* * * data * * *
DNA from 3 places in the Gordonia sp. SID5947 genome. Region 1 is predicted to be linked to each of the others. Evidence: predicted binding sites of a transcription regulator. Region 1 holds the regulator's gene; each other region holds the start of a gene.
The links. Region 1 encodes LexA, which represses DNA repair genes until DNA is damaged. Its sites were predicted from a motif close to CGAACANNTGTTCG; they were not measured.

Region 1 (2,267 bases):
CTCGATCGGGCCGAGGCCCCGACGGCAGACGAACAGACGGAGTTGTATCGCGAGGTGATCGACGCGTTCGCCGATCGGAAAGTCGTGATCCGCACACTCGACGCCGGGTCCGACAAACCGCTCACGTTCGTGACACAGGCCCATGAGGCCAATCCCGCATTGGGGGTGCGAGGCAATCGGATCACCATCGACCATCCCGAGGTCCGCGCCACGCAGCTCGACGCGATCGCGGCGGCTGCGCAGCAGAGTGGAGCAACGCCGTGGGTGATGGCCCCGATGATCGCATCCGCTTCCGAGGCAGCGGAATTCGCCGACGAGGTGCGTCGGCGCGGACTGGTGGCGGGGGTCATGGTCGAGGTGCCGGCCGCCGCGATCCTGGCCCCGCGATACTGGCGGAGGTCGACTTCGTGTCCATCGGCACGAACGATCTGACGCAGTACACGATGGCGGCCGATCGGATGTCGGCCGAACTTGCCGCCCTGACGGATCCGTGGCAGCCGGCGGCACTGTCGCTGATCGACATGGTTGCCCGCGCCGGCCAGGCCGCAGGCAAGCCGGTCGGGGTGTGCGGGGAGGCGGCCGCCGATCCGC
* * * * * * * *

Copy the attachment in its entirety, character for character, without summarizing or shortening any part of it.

DNA from 3 places in the Gordonia sp. SID5947 genome. Region 1 is predicted to be linked to each of the others. Evidence: predicted binding sites of a transcription regulator. Region 1 holds the regulator's gene; each other region holds the start of a gene.
The links. Region 1 encodes LexA, which represses DNA repair genes until DNA is damaged. Its sites were predicted from a motif close to CGAACANNTGTTCG; they were not measured.

Region 1 (2,267 bases):
CTCGATCGGGCCGAGGCCCCGACGGCAGACGAACAGACGGAGTTGTATCGCGAGGTGATCGACGCGTTCGCCGATCGGAAAGTCGTGATCCGCACACTCGACGCCGGGTCCGACAAACCGCTCACGTTCGTGACACAGGCCCATGAGGCCAATCCCGCATTGGGGGTGCGAGGCAATCGGATCACCATCGACCATCCCGAGGTCCGCGCCACGCAGCTCGACGCGATCGCGGCGGCTGCGCAGCAGAGTGGAGCAACGCCGTGGGTGATGGCCCCGATGATCGCATCCGCTTCCGAGGCAGCGGAATTCGCCGACGAGGTGCGTCGGCGCGGACTGGTGGCGGGGGTCATGGTCGAGGTGCCGGCCGCCGCGATCCTGGCCCCGCGATACTGGCGGAGGTCGACTTCGTGTCCATCGGCACGAACGATCTGACGCAGTACACGATGGCGGCCGATCGGATGTCGGCCGAACTTGCCGCCCTGACGGATCCGTGGCAGCCGGCGGCACTGTCGCTGATCGACATGGTTGCCCGCGCCGGCCAGGCCGCAGGCAAGCCGGTCGGGGTGTGCGGGGAGGCGGCCGCCGATCCGC